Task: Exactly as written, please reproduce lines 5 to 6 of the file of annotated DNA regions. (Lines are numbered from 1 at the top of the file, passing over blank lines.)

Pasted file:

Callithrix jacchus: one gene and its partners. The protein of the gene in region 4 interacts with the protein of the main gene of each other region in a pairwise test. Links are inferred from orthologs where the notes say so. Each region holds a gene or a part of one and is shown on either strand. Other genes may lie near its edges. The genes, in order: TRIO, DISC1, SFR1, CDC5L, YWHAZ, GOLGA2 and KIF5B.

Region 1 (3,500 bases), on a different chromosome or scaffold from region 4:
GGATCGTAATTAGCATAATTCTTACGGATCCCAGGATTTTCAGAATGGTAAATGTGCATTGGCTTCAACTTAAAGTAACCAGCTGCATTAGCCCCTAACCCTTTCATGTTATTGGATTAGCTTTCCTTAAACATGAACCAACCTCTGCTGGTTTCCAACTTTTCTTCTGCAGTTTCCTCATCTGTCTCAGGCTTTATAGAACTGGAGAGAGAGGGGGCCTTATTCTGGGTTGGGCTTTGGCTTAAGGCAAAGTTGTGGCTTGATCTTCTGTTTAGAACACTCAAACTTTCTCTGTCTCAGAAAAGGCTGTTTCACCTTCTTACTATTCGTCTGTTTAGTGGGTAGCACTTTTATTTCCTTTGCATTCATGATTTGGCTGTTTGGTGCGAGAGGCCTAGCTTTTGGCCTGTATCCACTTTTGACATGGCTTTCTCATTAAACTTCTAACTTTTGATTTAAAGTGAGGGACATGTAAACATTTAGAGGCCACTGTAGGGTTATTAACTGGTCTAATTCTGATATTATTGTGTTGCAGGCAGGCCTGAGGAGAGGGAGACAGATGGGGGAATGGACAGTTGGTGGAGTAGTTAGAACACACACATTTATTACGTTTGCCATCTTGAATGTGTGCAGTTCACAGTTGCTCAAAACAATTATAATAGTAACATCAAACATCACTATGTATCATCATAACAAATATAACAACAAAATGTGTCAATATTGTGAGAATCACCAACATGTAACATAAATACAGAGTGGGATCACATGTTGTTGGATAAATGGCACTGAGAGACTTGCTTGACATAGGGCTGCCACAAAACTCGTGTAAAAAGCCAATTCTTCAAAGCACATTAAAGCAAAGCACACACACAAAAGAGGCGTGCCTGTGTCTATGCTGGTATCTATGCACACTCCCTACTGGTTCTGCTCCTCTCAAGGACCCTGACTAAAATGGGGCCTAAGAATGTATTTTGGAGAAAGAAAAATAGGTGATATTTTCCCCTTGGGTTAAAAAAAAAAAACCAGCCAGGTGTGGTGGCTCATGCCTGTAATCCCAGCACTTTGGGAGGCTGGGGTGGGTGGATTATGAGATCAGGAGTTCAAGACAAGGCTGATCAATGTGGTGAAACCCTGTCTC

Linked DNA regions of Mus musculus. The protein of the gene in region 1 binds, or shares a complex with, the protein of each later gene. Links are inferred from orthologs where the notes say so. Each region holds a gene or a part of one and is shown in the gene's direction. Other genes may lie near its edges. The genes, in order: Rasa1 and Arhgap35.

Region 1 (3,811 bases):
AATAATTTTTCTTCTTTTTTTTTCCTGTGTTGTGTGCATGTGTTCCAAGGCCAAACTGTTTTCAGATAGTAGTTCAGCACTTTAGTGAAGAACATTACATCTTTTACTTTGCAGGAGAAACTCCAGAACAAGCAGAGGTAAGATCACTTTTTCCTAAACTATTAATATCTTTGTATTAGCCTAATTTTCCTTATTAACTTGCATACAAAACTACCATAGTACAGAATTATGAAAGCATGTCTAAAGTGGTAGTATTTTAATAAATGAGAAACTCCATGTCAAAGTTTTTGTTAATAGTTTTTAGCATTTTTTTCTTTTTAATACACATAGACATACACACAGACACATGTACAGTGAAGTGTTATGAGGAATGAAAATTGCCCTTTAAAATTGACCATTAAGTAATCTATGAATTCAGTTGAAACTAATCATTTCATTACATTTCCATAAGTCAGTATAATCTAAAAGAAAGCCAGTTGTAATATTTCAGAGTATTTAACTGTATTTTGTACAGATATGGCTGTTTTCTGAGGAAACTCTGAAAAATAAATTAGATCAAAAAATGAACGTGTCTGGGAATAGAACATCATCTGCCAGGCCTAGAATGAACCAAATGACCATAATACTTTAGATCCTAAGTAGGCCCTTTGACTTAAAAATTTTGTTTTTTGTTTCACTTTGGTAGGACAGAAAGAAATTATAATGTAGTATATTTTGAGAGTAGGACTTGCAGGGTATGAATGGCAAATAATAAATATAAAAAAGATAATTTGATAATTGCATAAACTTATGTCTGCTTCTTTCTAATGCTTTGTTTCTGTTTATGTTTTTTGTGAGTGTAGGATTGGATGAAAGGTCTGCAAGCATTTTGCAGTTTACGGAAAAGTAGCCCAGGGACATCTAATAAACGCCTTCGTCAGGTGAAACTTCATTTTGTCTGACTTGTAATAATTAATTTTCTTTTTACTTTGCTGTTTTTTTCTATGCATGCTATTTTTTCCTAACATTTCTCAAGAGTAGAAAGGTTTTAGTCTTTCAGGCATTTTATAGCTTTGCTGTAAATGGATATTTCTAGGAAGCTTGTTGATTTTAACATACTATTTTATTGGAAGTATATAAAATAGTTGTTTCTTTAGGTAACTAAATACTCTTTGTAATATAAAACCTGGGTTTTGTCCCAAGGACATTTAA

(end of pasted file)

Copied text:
Region 1 (3,811 bases):
AATAATTTTTCTTCTTTTTTTTTCCTGTGTTGTGTGCATGTGTTCCAAGGCCAAACTGTTTTCAGATAGTAGTTCAGCACTTTAGTGAAGAACATTACATCTTTTACTTTGCAGGAGAAACTCCAGAACAAGCAGAGGTAAGATCACTTTTTCCTAAACTATTAATATCTTTGTATTAGCCTAATTTTCCTTATTAACTTGCATACAAAACTACCATAGTACAGAATTATGAAAGCATGTCTAAAGTGGTAGTATTTTAATAAATGAGAAACTCCATGTCAAAGTTTTTGTTAATAGTTTTTAGCATTTTTTTCTTTTTAATACACATAGACATACACACAGACACATGTACAGTGAAGTGTTATGAGGAATGAAAATTGCCCTTTAAAATTGACCATTAAGTAATCTATGAATTCAGTTGAAACTAATCATTTCATTACATTTCCATAAGTCAGTATAATCTAAAAGAAAGCCAGTTGTAATATTTCAGAGTATTTAACTGTATTTTGTACAGATATGGCTGTTTTCTGAGGAAACTCTGAAAAATAAATTAGATCAAAAAATGAACGTGTCTGGGAATAGAACATCATCTGCCAGGCCTAGAATGAACCAAATGACCATAATACTTTAGATCCTAAGTAGGCCCTTTGACTTAAAAATTTTGTTTTTTGTTTCACTTTGGTAGGACAGAAAGAAATTATAATGTAGTATATTTTGAGAGTAGGACTTGCAGGGTATGAATGGCAAATAATAAATATAAAAAAGATAATTTGATAATTGCATAAACTTATGTCTGCTTCTTTCTAATGCTTTGTTTCTGTTTATGTTTTTTGTGAGTGTAGGATTGGATGAAAGGTCTGCAAGCATTTTGCAGTTTACGGAAAAGTAGCCCAGGGACATCTAATAAACGCCTTCGTCAGGTGAAACTTCATTTTGTCTGACTTGTAATAATTAATTTTCTTTTTACTTTGCTGTTTTTTTCTATGCATGCTATTTTTTCCTAACATTTCTCAAGAGTAGAAAGGTTTTAGTCTTTCAGGCATTTTATAGCTTTGCTGTAAATGGATATTTCTAGGAAGCTTGTTGATTTTAACATACTATTTTATTGGAAGTATATAAAATAGTTGTTTCTTTAGGTAACTAAATACTCTTTGTAATATAAAACCTGGGTTTTGTCCCAAGGACATTTAA